When the economic collapse of 2008 struck, like most Americans I was completely in the dark on how it happened. Surely it wasn’t a mere overnight fluke that our country’s financial state had catastrophically plummeted? Well it wasn’t until I had the chance to see “Inside Job” that all of my questions were answered; I was now fully aware of how we fell into the crisis, and I was fully pissed off. Director Charles Ferguson (No End In Sight) delivers a thoroughly comprehensive documentary that exposes the faces and names that traded our nation’s financial well being for their personal lucrative gains, and how they are to date, still held unaccountable for their actions.
Narrated by Academy Award winner Matt Damon, the film attempts to explain each historical and political event that occurred in the United States that led up to the financial crisis. The story begins by covering the time-line of the earliest American finance systems up through the events of the Great Depression. We are then exposed to the story of the financial reforms that took place over the next 40 years, which led to the beginning of events, in which Ferguson argues, contributed to the disaster. “The progressive deregulation of the financial sector since the 1980s,” he says, “gave rise to an increasingly criminal industry.”
The evolution of the Wall Street Culture under the Reagan Administration is another focal point of the movie, arguing that the motivating ideology and laissez-fare government attitude gave traders the ability to turn a profit in risk-taking strategies with trading partners and society. This, coupled with the growing linkage between Washington and Wall Street positions, led to the creation of policies that allowed men to become very, very rich.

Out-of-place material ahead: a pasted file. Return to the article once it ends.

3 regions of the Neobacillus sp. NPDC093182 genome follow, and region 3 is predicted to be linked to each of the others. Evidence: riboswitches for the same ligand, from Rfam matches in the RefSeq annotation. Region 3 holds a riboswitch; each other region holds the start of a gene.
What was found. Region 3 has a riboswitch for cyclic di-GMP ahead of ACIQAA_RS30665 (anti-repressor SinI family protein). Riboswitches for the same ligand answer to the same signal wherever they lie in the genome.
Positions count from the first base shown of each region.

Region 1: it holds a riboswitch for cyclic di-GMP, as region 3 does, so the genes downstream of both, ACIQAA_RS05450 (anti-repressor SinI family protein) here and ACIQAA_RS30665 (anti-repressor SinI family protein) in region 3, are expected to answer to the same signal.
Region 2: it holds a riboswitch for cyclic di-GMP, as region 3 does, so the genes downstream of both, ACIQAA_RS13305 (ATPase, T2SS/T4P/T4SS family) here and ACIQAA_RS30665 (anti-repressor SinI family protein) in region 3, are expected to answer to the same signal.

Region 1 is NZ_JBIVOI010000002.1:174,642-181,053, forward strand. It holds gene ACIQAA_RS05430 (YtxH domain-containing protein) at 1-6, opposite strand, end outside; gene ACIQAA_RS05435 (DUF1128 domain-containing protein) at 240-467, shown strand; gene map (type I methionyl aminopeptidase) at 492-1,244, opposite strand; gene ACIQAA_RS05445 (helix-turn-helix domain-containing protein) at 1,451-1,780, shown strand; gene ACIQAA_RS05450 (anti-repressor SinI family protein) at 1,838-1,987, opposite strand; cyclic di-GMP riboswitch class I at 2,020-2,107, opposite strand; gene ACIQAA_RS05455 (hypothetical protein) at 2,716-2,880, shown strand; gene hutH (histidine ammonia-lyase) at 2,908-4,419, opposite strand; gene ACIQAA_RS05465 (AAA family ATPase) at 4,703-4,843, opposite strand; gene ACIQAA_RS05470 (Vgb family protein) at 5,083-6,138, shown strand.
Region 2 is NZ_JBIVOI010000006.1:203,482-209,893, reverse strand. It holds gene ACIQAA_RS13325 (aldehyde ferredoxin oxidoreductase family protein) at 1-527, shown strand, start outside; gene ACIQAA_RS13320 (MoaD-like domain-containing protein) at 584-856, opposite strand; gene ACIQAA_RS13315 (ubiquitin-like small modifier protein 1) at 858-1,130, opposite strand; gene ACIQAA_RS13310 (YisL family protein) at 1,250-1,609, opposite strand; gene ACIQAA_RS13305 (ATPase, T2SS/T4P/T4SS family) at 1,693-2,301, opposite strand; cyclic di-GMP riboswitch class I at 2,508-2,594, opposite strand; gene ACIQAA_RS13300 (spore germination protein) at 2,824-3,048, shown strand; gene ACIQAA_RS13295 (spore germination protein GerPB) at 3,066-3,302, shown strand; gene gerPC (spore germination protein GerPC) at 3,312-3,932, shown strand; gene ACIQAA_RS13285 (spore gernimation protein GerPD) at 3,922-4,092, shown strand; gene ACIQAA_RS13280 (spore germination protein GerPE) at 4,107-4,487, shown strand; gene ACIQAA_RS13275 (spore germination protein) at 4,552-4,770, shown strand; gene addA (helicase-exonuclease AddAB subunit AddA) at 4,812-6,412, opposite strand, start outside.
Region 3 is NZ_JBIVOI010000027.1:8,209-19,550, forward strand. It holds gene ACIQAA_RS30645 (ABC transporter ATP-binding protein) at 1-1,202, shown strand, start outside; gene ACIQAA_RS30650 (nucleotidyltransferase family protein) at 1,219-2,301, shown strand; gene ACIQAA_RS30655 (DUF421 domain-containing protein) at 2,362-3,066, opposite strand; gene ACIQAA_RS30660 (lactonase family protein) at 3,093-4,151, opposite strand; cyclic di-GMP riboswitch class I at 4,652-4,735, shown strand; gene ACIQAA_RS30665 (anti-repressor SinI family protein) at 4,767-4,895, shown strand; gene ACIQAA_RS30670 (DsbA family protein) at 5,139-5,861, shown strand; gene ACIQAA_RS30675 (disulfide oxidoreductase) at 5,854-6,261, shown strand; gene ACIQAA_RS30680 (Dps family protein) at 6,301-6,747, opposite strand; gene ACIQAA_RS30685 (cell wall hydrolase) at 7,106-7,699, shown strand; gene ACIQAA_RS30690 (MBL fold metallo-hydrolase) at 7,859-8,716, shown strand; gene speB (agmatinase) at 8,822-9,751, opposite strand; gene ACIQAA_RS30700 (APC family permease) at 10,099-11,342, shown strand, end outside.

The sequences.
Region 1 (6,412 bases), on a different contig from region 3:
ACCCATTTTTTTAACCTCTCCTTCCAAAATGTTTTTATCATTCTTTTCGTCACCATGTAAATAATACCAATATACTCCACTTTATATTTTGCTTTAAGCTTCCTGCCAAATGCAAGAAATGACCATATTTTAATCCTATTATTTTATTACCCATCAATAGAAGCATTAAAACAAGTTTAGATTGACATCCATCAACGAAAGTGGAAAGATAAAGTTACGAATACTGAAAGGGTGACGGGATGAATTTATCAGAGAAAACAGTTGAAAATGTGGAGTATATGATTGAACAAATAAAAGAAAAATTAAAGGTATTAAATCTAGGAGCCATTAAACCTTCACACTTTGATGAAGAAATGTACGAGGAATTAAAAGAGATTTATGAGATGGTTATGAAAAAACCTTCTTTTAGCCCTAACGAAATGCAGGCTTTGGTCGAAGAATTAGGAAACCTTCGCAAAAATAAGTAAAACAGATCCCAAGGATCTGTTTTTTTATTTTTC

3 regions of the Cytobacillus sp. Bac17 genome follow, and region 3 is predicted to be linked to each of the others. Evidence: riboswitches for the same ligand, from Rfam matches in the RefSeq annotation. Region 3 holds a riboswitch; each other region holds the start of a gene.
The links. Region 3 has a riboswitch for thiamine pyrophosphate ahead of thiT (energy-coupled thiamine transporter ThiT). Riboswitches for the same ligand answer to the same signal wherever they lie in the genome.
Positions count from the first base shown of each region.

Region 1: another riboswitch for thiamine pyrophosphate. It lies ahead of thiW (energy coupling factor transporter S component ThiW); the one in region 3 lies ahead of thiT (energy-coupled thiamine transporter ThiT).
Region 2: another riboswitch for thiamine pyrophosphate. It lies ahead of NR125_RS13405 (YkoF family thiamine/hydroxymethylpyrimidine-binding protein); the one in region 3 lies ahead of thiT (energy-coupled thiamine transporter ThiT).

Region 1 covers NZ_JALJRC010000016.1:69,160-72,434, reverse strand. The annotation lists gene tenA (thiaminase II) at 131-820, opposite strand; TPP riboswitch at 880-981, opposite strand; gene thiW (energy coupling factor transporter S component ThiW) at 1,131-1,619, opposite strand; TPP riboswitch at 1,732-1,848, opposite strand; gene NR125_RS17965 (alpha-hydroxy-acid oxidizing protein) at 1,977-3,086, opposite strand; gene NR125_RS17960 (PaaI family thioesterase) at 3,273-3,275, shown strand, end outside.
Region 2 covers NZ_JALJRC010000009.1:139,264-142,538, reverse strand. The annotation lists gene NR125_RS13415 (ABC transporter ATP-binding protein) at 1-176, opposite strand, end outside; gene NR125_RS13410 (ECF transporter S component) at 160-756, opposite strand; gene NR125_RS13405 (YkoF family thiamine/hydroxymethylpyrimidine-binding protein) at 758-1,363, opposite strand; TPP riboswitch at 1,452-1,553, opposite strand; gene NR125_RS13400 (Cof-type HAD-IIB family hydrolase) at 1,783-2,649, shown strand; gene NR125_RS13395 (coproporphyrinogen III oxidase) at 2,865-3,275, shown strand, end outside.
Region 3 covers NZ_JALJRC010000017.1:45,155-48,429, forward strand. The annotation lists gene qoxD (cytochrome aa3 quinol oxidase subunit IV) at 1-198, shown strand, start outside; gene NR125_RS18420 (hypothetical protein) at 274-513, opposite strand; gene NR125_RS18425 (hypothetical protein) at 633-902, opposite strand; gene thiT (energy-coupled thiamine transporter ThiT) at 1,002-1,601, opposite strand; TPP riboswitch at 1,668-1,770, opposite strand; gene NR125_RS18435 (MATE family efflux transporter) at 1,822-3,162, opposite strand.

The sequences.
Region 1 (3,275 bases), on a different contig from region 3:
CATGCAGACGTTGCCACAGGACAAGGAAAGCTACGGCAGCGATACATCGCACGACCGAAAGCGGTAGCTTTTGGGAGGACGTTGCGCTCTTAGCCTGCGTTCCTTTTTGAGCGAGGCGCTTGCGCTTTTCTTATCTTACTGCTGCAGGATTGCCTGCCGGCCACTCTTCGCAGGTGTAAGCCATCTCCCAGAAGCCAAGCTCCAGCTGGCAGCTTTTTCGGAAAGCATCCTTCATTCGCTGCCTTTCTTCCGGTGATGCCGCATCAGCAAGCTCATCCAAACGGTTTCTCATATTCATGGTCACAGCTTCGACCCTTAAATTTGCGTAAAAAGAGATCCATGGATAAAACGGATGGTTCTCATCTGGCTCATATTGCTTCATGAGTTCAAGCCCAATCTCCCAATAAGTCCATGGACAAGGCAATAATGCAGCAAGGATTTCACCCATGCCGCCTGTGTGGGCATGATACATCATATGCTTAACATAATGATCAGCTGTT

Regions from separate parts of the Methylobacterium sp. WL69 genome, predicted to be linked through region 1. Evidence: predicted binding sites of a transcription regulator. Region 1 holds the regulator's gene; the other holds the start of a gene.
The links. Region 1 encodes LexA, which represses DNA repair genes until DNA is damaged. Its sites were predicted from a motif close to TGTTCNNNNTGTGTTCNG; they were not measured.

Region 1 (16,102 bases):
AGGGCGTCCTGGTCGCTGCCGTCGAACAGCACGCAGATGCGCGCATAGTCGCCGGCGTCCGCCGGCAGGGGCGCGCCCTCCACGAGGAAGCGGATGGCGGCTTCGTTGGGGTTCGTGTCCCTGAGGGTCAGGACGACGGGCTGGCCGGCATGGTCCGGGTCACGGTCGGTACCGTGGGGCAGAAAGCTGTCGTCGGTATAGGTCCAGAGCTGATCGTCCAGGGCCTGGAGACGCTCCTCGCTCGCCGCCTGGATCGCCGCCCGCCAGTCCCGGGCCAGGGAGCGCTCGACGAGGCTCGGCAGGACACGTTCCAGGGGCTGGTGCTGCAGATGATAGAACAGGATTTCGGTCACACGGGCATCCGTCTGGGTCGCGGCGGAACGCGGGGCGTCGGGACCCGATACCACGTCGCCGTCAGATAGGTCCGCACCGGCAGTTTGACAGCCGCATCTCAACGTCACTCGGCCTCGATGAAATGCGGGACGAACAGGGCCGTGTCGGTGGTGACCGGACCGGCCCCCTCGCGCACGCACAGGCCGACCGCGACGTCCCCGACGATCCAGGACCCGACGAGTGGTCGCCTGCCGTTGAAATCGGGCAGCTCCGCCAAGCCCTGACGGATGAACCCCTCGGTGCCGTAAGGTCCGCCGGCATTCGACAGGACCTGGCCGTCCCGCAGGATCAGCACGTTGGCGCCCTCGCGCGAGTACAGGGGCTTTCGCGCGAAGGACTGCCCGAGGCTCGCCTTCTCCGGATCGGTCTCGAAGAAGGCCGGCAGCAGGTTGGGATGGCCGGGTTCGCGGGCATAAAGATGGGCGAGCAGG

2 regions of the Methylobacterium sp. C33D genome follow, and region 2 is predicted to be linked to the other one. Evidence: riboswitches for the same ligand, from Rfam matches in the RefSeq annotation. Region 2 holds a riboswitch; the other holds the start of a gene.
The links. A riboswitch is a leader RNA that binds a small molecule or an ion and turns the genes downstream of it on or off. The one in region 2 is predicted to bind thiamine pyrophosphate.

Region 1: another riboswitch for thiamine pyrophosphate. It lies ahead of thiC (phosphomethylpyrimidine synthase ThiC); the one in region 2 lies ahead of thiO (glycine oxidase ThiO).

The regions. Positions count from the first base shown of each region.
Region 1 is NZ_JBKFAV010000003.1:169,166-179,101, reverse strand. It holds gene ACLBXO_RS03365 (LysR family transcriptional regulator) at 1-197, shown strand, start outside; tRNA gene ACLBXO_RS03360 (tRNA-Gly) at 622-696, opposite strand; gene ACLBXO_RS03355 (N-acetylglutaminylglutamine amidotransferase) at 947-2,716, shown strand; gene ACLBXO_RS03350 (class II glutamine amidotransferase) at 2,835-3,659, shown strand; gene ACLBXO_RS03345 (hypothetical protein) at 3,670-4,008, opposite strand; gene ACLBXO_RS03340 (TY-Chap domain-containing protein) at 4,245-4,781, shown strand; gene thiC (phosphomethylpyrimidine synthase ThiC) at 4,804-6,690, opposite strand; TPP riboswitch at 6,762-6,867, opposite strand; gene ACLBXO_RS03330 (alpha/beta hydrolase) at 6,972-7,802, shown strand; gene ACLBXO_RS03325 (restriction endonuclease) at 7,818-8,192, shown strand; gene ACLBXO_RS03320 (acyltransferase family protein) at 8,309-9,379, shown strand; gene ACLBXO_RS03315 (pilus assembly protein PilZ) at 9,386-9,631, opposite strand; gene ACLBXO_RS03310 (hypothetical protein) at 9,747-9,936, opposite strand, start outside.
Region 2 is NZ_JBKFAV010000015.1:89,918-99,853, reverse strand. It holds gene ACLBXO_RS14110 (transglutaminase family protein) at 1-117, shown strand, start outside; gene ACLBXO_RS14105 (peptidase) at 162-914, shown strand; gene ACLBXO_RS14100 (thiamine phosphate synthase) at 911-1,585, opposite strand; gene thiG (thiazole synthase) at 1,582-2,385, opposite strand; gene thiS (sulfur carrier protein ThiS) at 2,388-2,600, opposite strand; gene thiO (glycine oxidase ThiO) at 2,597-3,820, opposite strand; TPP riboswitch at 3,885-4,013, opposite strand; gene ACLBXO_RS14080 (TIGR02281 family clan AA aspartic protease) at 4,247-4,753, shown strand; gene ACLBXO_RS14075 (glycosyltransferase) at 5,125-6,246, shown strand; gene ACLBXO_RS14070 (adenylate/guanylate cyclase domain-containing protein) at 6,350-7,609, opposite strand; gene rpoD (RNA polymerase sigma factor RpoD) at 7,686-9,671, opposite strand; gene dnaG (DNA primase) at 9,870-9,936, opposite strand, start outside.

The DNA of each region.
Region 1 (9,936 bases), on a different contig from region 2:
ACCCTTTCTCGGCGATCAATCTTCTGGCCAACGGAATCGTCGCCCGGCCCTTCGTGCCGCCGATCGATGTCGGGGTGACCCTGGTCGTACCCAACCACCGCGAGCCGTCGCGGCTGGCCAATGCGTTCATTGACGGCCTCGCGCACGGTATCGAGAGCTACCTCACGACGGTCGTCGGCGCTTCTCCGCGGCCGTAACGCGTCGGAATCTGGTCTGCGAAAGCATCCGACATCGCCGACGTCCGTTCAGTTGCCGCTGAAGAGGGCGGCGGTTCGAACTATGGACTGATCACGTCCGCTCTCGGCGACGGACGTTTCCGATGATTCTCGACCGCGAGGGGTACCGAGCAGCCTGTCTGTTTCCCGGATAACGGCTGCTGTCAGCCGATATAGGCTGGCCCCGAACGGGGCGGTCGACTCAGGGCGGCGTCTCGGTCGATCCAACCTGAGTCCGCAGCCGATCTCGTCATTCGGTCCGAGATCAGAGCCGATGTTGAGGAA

From the 80s we are introduced to the 90s, Clinton Era, where the passing of a law banning the regulation of derivatives was passed, fueling the growing capitalistic social divide. With the burst of the Internet Bubble, the financial scandals increased. In the 2000s, Bush era Tax cuts increased the wealth of top-ranking Wall Street elitists, whose pursuit of dangerous scheming and unethical strategies led directly to the economic crisis and the collapse of the housing market. The argument goes on to explain how, because of the entrenching power of Wall Street-ers in the government, the Obama Administration moved forward without holding anyone accountable, and instead rewarded corrupt company heads by getting bailed out with million-dollar bonuses.
The film includes many interviews with major financial insiders, politicians, and journalists, as well as the effected people whose lives were altered drastically from the countries of United States, Iceland, England, France, Singapore, and China. In one event we are exposed to homeowners whose faulty loans led to their evictions, which followed with the setting up of communalized refugee camps similar to Depression-era “Hoovervilles.” We also meet Kristin Davis, known as the “Madam” to countless investment bankers, who served 4 months on Riker’s Island for being convicted of prostitution. Through the diversity of those interviewed we are presented a very real and relatable account of an otherwise very complex issue.
To aid in the presentation of such a wholly encompassing subject are very informative, simple to understand, and slickly animated visuals. The narrative was very easy to follow along and with the addition of a savvy film soundtrack; it was a thoroughly enjoyable experience. Great fun is had with the montages of the elite financial players’ most luxurious expenses, including multiple private jets, expensive sports cars and yachts, and lavish mansions in the Hamptons.
“Inside Job” was so well researched and so comprehensive in its delivery that it serves to educate any audience goer who is eager to learn. The experience was informative, emotional, humorous, and overall shocking. It is the watch-dog movie of our time, a true must-see. You’ll walk out of this movie fully informed and mad as hell.